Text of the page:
"Wedging creationism into the academy," by Barbara Forrest and Glenn Branch.

Pennsylvania Students 'Taught' Intelligent Design
For the first time ever, public high school administrators addressed students specifically about Intelligent Design as an alternative to evolution. The Dover, Pennsylvania, school district mandated that students be taught that evolution is a theory, "not a fact." The revised biology curriculum says, "Students will be made aware of gaps/problems in Darwin's Theory and of other theories of evolution including, but not limited to, Intelligent Design."

Creationist sees science through 'Biblical glasses'
As a scientist, Lisle uses his expertise to make try to defend the idea of creation. One of the simplest defenses he offered Saturday was what he described as information science, the idea that information always goes back to an intelligent source. (The Green Bay News-Chronicle, Wis.) 

Are Humans Still Evolving?
A new study suggests that natural selection in people is alive and well.

Ants' 'Genetic Engineering' Leads To Species Interdependency (January 15, 2005)
Findings reported this week reveal how an evolutionary innovation involving the sharing of genes between two ant species has given rise to a deep-seated dependency between them for the survival of both species populations.

Earth Science

Fossil Fowls Question Bird Evolution Jan. 20, 2005
Modern birds may have evolved before the mass extinction of the dinosaurs some 65 million years ago, the event conventionally believed to have shaped animal diversity today, a study says.

Study: Warming Caused Mass Extinction Jan. 21, 2005
Global warming, not an asteroid impact, was to blame for the mass extinction of species 250 million years ago, an international team of researchers reports in the latest issue of Science magazine.

B-15A Iceberg's Close Encounter Monitored By Envisat Paris, France (ESA) Jan 20, 2005
Some anticipated the 'collision of the century': the vast, drifting B15-A iceberg was apparently on collision course with the floating pier of ice known as the Drygalski ice tongue. Whatever actually happens from here, Envisat's radar vision will pierce through Antarctic clouds to give researchers a ringside seat.

New NASA Imagery Sheds Additional Perspectives On Tsunami Pasadena CA (JPL) Jan 20, 2005
Newly released imagery from three NASA spaceborne instruments sheds valuable insights into the Indian Ocean tsunami that resulted from the magnitude 9 earthquake southwest of Sumatra on December 26.


Copper Vs Copper At The Relativistic Heavy Ion Collider Upton NY (SPX) Jan 17, 2005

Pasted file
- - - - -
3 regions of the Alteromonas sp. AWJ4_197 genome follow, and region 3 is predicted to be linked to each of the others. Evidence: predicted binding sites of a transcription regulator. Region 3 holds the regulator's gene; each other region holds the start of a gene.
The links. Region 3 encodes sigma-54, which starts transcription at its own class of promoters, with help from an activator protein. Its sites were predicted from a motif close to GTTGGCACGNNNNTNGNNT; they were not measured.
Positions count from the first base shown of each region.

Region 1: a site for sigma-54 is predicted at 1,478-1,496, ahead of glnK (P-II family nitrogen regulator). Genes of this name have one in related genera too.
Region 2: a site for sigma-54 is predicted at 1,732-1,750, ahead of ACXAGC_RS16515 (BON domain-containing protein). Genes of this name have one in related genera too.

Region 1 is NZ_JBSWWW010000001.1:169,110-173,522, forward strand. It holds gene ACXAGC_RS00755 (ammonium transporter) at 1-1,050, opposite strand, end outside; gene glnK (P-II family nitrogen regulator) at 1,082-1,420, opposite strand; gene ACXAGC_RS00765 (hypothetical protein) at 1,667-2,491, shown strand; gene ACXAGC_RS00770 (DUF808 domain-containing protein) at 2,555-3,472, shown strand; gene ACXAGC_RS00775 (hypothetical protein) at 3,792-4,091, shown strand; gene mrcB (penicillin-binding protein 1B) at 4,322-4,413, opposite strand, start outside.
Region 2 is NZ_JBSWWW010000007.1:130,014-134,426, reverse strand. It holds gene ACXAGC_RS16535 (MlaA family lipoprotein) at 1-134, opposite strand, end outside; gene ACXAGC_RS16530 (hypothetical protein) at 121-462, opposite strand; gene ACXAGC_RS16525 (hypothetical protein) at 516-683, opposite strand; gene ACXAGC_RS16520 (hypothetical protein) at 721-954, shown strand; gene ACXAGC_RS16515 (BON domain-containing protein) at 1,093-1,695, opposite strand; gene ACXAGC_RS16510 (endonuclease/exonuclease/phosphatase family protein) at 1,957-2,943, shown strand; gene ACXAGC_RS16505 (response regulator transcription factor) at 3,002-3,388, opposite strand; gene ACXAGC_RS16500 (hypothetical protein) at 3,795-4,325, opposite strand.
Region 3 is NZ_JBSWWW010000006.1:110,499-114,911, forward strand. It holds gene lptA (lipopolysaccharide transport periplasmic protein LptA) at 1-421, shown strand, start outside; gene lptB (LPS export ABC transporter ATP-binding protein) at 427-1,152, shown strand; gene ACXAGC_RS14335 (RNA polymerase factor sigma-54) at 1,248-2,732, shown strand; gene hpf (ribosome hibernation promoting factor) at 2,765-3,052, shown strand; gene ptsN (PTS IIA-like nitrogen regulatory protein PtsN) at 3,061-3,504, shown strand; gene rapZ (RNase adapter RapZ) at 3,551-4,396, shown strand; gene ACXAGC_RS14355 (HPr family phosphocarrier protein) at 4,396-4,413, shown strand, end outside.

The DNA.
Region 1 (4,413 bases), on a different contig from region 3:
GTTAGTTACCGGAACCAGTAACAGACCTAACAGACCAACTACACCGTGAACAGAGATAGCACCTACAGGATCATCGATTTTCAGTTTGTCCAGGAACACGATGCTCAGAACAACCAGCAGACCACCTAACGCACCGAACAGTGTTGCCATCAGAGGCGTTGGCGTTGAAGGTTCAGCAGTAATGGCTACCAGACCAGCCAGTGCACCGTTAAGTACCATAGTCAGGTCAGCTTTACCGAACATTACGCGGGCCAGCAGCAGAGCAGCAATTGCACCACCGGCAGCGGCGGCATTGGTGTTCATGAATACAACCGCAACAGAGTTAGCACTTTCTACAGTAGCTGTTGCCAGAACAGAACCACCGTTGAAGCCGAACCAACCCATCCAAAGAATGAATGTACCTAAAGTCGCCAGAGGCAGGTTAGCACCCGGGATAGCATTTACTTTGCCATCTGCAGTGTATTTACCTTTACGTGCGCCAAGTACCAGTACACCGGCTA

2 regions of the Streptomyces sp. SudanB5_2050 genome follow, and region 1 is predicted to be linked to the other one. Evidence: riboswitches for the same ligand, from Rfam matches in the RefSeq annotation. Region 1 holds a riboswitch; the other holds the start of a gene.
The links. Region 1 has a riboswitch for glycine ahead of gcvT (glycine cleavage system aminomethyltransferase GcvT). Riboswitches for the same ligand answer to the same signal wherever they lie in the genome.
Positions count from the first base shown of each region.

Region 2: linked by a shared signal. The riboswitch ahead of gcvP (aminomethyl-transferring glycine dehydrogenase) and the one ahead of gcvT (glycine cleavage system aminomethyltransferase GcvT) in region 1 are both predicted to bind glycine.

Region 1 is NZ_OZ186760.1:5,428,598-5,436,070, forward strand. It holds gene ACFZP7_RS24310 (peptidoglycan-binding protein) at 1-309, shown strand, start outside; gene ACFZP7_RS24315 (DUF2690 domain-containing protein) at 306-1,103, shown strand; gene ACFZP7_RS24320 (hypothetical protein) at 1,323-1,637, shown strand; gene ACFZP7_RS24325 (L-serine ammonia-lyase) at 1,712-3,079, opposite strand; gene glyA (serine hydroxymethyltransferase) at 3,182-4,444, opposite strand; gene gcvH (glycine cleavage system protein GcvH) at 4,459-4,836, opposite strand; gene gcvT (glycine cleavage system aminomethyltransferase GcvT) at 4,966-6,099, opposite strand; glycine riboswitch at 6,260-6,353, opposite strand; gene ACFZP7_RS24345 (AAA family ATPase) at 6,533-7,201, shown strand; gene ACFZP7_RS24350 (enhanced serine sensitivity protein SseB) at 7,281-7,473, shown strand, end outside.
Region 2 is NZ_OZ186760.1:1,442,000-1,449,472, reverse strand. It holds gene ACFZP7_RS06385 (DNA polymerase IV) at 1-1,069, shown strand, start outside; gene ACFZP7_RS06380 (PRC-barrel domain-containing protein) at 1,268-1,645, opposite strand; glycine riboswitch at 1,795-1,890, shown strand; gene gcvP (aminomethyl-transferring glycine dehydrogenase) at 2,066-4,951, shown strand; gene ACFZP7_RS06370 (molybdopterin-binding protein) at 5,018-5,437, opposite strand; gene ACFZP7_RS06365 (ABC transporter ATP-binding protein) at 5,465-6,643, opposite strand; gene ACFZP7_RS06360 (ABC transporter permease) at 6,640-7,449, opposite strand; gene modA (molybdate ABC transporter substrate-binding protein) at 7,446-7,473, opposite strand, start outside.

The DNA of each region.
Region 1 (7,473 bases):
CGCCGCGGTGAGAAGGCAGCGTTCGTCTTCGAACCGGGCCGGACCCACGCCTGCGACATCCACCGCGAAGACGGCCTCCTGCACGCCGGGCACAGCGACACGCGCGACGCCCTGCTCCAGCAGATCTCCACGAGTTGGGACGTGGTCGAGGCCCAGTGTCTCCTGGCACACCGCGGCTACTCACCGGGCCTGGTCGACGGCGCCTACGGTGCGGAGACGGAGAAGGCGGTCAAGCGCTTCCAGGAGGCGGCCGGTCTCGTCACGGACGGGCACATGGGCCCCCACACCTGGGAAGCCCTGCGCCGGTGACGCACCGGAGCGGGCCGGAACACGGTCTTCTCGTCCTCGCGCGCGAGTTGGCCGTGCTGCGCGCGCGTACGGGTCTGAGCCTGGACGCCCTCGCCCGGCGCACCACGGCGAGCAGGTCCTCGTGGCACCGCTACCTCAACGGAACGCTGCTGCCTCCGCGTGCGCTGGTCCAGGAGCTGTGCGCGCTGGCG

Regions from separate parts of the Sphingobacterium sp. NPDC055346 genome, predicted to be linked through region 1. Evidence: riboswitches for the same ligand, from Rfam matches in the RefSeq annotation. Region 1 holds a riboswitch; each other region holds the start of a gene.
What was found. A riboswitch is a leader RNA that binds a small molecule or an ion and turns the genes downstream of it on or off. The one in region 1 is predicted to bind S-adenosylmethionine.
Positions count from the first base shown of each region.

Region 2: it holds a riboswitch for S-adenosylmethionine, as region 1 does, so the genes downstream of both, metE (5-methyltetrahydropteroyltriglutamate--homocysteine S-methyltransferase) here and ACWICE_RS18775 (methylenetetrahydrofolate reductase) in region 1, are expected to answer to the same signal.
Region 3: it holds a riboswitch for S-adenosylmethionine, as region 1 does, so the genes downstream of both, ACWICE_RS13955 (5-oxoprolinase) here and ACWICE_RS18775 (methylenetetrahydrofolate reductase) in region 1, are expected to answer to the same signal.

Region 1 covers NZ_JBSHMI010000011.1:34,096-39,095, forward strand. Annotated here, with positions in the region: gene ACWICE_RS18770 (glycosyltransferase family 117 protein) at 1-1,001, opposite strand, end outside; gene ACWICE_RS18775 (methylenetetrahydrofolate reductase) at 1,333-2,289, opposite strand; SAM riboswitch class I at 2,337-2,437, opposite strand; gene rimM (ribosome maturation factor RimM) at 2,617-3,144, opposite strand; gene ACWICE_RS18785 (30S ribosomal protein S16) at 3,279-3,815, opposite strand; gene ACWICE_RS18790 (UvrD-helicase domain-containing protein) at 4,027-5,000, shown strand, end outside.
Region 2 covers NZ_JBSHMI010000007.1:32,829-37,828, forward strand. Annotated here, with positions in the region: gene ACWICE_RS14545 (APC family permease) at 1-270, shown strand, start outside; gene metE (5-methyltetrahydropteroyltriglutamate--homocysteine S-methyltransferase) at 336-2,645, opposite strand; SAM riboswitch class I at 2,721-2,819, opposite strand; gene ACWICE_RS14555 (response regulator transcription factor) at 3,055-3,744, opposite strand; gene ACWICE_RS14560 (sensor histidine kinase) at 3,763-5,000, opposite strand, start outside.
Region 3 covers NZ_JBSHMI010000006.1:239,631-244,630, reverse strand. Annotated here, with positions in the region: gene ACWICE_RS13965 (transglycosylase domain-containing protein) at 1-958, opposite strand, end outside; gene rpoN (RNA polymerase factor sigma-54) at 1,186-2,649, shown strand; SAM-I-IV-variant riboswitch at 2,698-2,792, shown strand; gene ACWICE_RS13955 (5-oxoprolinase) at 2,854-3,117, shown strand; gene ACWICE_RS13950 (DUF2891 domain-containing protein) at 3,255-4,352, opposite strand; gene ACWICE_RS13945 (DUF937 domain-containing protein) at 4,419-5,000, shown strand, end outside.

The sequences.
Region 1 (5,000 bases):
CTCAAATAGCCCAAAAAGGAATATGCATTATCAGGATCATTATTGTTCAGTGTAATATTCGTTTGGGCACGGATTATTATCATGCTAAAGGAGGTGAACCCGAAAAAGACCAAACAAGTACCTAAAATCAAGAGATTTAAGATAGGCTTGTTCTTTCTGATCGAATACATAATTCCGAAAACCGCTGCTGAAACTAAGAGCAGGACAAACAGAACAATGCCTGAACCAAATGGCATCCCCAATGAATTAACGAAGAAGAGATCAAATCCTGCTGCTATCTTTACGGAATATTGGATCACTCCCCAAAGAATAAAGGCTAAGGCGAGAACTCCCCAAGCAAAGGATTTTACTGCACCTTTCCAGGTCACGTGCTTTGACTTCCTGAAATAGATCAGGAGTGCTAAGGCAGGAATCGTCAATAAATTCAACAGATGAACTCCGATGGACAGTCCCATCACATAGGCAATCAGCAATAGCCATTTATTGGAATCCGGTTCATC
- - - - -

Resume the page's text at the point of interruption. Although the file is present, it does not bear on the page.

Scientists searching for evidence that a particle accelerator at the U.S. Department of Energy's Brookhaven National Laboratory has created a new form of matter not seen since the Big Bang and eager to study its properties have begun using a new experimental probe, collisions between two beams of copper ions.


Family First
Dr. Phil’s new book Family First has one feature that sets it apart from the crowded shelves of family self-help books: his chapter on divorced and blended families. He has seen first hand that the official line we’ve been given about divorce and remarriage is misleading at best and down-right false at worst. The happy talk we have been given that “children of divorce do just fine” is simply untrue. Dr. Phil might help these struggling couples see that divorce won’t necessarily solve every problem they now face. As parents, they will still have to interact with each other, even after divorce. Sometimes, brand new problems emerge while old problems are simply transferred to a different arena. "Marriage is hard, but divorce is harder." Comments by Dr. Jennifer Roback Morse.

First biological test for ADHD unveiled
The 10-minute test for attention-deficit hyperactivity disorder claims a high accuracy and could one day predict which cases will respond to drugs.

Controversial Drug Shown To Act On Brain Protein To Cut Alcohol Use
A naturally occurring hallucinogen advocated by some clinicians as a potent anti-addiction drug has been rigorously studied for the first time, confirming its ability to block alcohol craving in rodents, and clarifying how it works in the brain. The new research findings about the drug Ibogaine open the way for development of other drugs to reverse addiction without Ibogaine's side effects, potentially adding to the small arsenal of drugs that effectively combat addiction.


Nanotechnologists' New Plastic Can See In The Dark Toronto QC (SPX) Jan 19, 2005
Imagine a home with "smart" walls responsive to the environment in the room, a digital camera sensitive enough to work in the dark, or clothing with the capacity to turn the sun's power into electrical energy. Researchers at University of Toronto have invented an infrared-sensitive material that could shortly turn these possibilities into realities.